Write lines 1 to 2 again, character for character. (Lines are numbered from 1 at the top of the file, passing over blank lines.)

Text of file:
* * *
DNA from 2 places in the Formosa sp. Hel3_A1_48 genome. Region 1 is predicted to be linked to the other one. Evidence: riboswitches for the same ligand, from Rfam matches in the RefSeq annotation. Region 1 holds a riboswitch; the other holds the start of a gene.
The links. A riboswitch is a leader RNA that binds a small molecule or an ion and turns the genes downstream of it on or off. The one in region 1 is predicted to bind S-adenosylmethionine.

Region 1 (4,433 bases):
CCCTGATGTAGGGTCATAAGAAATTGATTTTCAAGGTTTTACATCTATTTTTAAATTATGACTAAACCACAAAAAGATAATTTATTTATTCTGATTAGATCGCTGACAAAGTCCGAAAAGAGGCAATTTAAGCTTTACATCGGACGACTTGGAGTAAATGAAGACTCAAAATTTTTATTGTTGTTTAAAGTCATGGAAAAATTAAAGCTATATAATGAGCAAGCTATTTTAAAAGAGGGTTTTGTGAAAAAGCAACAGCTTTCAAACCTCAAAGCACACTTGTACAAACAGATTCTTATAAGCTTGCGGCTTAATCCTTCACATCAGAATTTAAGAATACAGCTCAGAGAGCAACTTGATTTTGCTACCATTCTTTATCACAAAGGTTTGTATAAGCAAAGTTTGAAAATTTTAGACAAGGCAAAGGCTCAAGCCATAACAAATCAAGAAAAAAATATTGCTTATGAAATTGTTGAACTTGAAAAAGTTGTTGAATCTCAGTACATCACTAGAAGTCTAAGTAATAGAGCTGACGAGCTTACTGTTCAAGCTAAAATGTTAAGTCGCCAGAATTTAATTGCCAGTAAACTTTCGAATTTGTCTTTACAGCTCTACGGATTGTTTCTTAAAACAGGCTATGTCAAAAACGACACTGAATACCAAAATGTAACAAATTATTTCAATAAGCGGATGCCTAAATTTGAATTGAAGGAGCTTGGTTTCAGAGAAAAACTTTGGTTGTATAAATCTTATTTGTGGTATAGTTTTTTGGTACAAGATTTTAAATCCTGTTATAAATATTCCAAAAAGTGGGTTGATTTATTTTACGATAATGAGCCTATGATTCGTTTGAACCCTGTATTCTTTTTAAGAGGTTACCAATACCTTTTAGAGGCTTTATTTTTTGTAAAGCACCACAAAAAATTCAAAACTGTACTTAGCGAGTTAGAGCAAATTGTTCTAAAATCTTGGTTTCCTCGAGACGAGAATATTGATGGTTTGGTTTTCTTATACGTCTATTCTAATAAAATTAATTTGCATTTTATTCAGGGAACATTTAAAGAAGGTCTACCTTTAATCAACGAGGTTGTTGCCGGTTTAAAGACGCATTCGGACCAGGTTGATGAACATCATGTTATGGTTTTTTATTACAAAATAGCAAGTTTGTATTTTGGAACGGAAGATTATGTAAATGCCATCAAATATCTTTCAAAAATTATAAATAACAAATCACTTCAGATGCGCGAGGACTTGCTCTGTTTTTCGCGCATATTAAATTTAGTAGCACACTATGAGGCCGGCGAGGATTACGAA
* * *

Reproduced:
DNA from 2 places in the Formosa sp. Hel3_A1_48 genome. Region 1 is predicted to be linked to the other one. Evidence: riboswitches for the same ligand, from Rfam matches in the RefSeq annotation. Region 1 holds a riboswitch; the other holds the start of a gene.
The links. A riboswitch is a leader RNA that binds a small molecule or an ion and turns the genes downstream of it on or off. The one in region 1 is predicted to bind S-adenosylmethionine.